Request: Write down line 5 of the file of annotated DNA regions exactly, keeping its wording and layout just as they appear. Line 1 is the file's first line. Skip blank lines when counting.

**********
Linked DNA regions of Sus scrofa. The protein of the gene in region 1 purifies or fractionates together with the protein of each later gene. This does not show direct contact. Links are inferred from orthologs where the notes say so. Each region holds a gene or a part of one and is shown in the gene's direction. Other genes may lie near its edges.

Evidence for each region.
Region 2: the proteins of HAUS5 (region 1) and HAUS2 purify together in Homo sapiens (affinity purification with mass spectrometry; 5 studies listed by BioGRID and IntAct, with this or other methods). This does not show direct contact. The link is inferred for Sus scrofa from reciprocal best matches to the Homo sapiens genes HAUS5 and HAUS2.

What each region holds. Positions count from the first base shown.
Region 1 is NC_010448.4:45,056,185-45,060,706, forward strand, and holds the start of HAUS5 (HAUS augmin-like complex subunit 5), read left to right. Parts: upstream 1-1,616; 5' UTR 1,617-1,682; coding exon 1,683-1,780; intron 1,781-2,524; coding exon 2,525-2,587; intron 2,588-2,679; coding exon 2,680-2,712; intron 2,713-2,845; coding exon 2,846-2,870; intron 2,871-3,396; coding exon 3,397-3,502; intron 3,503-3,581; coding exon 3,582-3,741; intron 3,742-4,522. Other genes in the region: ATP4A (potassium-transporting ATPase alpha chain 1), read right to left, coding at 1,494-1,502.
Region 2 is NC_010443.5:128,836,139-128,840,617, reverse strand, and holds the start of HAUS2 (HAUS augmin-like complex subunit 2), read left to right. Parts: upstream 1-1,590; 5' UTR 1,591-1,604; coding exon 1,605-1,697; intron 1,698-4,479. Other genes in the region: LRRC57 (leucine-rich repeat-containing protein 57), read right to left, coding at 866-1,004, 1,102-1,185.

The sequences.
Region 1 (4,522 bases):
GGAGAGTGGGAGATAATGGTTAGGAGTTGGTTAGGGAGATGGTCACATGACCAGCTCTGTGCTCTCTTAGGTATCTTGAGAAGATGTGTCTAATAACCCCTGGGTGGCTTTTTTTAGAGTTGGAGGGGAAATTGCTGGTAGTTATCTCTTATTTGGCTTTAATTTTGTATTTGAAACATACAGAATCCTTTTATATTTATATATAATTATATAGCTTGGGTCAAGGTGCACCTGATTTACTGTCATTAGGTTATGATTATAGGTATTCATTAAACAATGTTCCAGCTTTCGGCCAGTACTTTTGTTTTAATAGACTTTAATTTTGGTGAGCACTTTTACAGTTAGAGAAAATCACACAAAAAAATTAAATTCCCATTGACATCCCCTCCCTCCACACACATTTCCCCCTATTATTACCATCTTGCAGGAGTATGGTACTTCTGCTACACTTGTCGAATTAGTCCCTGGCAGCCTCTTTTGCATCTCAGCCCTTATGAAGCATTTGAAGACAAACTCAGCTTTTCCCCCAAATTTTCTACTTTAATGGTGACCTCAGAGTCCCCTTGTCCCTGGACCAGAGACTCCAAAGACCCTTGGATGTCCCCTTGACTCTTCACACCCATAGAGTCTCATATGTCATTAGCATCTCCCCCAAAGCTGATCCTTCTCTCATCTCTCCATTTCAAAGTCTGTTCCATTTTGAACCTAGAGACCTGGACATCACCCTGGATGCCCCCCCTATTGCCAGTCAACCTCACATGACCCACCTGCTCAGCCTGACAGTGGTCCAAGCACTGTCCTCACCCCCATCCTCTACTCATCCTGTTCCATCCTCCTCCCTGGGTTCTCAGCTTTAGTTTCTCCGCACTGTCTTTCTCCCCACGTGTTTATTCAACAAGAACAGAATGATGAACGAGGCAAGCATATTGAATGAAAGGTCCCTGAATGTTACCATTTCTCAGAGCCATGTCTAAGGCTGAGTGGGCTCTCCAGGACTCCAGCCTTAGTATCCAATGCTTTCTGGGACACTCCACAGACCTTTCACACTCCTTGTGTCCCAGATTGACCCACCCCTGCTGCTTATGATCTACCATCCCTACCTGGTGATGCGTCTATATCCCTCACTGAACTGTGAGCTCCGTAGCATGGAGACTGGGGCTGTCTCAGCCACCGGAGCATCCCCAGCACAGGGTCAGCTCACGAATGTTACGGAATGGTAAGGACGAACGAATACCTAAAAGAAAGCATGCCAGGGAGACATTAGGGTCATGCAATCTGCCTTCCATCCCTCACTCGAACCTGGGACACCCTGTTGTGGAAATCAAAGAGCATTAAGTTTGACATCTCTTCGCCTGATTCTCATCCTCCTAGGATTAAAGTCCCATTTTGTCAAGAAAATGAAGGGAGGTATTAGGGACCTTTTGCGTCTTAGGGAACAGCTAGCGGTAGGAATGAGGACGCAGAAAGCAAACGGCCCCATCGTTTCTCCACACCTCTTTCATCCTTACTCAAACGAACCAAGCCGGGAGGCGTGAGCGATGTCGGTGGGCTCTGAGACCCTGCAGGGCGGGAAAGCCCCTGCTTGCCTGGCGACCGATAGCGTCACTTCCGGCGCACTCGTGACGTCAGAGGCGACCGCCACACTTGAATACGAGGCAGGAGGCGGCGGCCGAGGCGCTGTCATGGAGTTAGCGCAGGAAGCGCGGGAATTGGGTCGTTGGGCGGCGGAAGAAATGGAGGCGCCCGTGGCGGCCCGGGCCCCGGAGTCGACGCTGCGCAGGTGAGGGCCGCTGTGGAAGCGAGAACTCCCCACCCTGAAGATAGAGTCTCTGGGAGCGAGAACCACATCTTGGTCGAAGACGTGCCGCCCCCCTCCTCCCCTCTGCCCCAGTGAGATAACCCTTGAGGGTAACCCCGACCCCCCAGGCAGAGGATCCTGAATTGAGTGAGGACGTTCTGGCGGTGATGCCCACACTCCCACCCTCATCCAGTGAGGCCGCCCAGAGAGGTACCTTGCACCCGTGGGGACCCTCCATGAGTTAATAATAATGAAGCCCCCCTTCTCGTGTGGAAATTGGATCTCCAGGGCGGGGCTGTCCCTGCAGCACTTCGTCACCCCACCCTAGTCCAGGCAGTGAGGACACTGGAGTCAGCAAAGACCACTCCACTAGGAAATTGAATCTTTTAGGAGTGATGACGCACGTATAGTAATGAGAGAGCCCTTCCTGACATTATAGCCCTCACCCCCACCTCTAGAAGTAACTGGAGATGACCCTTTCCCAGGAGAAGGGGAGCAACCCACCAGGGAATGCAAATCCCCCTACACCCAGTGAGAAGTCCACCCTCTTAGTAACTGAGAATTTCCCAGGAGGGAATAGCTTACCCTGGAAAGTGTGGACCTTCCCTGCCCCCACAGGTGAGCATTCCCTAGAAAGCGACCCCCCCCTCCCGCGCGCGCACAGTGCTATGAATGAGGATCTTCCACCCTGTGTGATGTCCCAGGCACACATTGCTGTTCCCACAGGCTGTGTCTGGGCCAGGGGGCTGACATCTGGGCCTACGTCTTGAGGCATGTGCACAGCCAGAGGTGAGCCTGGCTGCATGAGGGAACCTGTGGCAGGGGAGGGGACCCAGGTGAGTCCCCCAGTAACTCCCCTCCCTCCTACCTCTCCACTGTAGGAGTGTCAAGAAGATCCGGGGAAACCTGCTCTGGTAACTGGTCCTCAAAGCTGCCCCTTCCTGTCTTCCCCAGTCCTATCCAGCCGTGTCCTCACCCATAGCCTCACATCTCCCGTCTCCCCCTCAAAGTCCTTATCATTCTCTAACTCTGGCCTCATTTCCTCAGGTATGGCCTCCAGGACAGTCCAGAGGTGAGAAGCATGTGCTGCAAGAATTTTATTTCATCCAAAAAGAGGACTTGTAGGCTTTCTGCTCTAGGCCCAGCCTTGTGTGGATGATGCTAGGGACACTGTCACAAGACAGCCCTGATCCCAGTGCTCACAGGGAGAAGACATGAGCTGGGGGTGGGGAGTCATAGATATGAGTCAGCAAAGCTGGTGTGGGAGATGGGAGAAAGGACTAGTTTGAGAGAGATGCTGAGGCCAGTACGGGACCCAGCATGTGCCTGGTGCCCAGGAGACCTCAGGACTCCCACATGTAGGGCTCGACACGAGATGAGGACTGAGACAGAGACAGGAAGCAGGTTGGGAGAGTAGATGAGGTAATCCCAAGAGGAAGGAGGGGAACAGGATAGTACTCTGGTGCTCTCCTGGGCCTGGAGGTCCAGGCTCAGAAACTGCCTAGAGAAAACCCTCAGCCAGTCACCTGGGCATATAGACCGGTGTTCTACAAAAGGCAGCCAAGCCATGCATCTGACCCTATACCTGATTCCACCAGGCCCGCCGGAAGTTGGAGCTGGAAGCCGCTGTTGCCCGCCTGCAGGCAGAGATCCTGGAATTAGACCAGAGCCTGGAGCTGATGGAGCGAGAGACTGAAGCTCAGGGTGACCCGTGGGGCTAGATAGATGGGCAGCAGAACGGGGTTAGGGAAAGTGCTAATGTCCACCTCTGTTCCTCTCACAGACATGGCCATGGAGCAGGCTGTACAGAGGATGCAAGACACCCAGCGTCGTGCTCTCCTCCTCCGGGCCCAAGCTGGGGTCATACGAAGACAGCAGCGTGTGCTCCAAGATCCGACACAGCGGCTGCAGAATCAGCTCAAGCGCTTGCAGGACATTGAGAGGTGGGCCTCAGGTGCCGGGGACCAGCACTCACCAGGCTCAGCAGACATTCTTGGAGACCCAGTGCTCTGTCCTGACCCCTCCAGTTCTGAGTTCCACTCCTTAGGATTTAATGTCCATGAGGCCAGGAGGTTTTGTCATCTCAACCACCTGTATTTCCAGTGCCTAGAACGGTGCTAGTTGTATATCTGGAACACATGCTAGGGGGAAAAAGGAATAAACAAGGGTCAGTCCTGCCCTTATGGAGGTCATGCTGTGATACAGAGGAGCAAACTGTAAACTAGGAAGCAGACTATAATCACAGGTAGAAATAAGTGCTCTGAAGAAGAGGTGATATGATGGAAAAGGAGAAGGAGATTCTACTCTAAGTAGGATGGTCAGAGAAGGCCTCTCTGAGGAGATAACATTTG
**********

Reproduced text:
Region 1 is NC_010448.4:45,056,185-45,060,706, forward strand, and holds the start of HAUS5 (HAUS augmin-like complex subunit 5), read left to right. Parts: upstream 1-1,616; 5' UTR 1,617-1,682; coding exon 1,683-1,780; intron 1,781-2,524; coding exon 2,525-2,587; intron 2,588-2,679; coding exon 2,680-2,712; intron 2,713-2,845; coding exon 2,846-2,870; intron 2,871-3,396; coding exon 3,397-3,502; intron 3,503-3,581; coding exon 3,582-3,741; intron 3,742-4,522. Other genes in the region: ATP4A (potassium-transporting ATPase alpha chain 1), read right to left, coding at 1,494-1,502.